In this head-to-head comparison, on the basis of pure cost and response, the little engine would have been overwhelmingly beaten by email. The risk:reward ratios certainly favor email.

As we all know, CPO is only one variable. Of high importance is the comparative ease and speed of email, the ability to test quickly and accurately with small quantities and best of all, the ready availability of comprehensive data permitting large quantities to be analyzed and segmented quickly and easily. But as the figures demonstrate, just opting for email because it is much “cheaper per thousand” doesn’t address the key marketing economic issue: How much do we have to pay for an order and can we afford it? Looking at the entire smorgasbord of media from this perspective is essential.

While marketing costs per thousand and response percentages follow more or less predictable patterns, how much any product or service, single sale, continuing sale or subscription can afford to acquire a new customer depends totally on its own economics; how much the marketer is prepared to risk and how soon he expects to get his investment back.

Direct mail may well be the little engine of choice for many good reasons. But before taking a ride on it, it would be prudent to compare its costs and risks to other media.

Author: Peter J. Rosenwald

Peter J. Rosenwald is an expat American living and working in Brazil; founder and first CEO of Wunderman Worldwide, International Division of Wunderman agency) and first chairman of Saatchi & Saatchi Direct Worldwide; strategist and senior executive in charge of building subscription and data-driven marketing for Editora Abril, Latin America's leading magazine publisher; founder of Consult Partners, active strategic marketing consultancy working in Brazil, U.S. and U.K. International keynote speaker on data-driven marketing and author of "Accountable Marketing" (Thomson), "Profiting From the Magic of Marketing Metrics" (Direct Marketing IQ), and "GringoView" blog author for Brazilian Huffington Post. With an international perspective, my blog's purpose is to share my maverick views of this business I've spent the last half-century working in, enjoying and observing.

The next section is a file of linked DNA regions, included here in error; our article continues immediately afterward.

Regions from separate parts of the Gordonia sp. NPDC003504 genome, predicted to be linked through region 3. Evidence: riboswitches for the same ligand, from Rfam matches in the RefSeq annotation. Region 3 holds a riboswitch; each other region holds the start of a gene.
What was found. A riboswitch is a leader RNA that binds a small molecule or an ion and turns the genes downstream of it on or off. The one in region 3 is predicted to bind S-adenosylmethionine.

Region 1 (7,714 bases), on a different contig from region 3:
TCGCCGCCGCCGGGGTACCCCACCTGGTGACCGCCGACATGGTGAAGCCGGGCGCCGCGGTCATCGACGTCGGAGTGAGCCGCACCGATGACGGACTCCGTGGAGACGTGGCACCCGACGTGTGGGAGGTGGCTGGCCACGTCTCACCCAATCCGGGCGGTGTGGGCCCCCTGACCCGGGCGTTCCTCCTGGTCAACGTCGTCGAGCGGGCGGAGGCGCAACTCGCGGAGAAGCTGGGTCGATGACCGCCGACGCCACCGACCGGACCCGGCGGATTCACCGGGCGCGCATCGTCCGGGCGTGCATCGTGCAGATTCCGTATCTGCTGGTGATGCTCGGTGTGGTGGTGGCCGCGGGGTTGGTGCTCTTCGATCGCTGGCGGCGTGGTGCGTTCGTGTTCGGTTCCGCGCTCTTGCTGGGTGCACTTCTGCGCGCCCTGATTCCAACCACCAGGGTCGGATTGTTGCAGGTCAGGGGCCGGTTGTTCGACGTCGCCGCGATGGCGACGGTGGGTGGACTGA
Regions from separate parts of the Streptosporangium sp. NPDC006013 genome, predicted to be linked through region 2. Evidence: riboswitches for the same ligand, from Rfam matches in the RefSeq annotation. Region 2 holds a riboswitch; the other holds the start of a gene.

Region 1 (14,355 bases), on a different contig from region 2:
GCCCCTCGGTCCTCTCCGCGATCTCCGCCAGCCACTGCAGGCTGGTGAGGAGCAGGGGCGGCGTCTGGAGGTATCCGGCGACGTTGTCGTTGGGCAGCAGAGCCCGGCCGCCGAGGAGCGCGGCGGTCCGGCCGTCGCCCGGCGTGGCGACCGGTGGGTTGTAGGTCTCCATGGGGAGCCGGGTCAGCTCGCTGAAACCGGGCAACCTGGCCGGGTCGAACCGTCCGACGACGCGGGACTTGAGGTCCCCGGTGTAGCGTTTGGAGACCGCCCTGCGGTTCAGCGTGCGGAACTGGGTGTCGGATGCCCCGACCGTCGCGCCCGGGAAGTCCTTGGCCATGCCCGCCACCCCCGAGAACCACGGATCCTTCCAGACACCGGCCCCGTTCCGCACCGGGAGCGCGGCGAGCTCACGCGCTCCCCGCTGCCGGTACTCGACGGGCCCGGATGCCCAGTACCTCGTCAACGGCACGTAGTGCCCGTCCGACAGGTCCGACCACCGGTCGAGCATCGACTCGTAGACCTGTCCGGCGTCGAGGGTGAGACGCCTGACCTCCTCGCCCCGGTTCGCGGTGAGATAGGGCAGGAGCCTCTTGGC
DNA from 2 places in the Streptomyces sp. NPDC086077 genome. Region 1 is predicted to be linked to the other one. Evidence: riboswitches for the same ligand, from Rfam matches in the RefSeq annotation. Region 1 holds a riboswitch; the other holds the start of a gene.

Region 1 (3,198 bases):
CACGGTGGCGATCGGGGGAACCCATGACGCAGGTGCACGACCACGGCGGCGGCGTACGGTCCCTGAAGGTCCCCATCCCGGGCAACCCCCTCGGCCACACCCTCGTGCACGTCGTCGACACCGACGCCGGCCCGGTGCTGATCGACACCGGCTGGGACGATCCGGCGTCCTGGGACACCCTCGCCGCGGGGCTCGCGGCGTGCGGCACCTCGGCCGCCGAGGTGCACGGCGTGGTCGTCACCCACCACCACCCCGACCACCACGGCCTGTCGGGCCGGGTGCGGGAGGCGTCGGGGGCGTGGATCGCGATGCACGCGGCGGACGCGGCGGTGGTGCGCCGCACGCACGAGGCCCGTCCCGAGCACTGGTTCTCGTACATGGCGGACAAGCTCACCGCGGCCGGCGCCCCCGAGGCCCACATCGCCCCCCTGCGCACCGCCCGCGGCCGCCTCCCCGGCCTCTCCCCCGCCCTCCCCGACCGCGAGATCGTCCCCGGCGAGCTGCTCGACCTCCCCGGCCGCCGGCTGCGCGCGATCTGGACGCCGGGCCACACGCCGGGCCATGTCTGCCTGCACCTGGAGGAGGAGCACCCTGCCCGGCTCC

One thought on “Fueling the Little Engine That Could”

  1. Peter, I’m guessing you meant email was $.10 – given the regulations and data issues we use that as a ball park. I’d also peg email response at .2% or far less if you’re using 3rd party opt-in lists. Further, you can do a beautiful 36 page catalog for less than $1. With my numbers mail easily wins. Bottom line is that I’m seeing more and more dot-coms exploring mail because of falling email response and rising pay-per-click costs.